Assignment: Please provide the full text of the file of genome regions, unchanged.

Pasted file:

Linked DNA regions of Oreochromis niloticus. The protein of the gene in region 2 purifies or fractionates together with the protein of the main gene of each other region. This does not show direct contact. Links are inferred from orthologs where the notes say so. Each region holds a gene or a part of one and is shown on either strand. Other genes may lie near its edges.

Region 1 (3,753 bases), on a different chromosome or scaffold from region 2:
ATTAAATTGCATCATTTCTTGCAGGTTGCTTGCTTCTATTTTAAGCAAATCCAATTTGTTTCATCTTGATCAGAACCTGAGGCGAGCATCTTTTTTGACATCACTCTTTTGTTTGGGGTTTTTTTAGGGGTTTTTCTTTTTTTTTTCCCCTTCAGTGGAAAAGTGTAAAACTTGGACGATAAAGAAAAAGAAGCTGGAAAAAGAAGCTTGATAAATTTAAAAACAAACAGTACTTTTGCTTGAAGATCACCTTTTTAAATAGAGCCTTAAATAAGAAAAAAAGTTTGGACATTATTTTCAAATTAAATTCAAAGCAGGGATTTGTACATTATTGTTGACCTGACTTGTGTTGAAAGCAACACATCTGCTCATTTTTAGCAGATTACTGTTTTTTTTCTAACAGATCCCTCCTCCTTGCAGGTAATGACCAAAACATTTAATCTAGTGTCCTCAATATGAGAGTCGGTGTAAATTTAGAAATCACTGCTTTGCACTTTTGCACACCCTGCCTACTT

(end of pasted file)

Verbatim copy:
Linked DNA regions of Oreochromis niloticus. The protein of the gene in region 2 purifies or fractionates together with the protein of the main gene of each other region. This does not show direct contact. Links are inferred from orthologs where the notes say so. Each region holds a gene or a part of one and is shown on either strand. Other genes may lie near its edges.

Region 1 (3,753 bases), on a different chromosome or scaffold from region 2:
ATTAAATTGCATCATTTCTTGCAGGTTGCTTGCTTCTATTTTAAGCAAATCCAATTTGTTTCATCTTGATCAGAACCTGAGGCGAGCATCTTTTTTGACATCACTCTTTTGTTTGGGGTTTTTTTAGGGGTTTTTCTTTTTTTTTTCCCCTTCAGTGGAAAAGTGTAAAACTTGGACGATAAAGAAAAAGAAGCTGGAAAAAGAAGCTTGATAAATTTAAAAACAAACAGTACTTTTGCTTGAAGATCACCTTTTTAAATAGAGCCTTAAATAAGAAAAAAAGTTTGGACATTATTTTCAAATTAAATTCAAAGCAGGGATTTGTACATTATTGTTGACCTGACTTGTGTTGAAAGCAACACATCTGCTCATTTTTAGCAGATTACTGTTTTTTTTCTAACAGATCCCTCCTCCTTGCAGGTAATGACCAAAACATTTAATCTAGTGTCCTCAATATGAGAGTCGGTGTAAATTTAGAAATCACTGCTTTGCACTTTTGCACACCCTGCCTACTT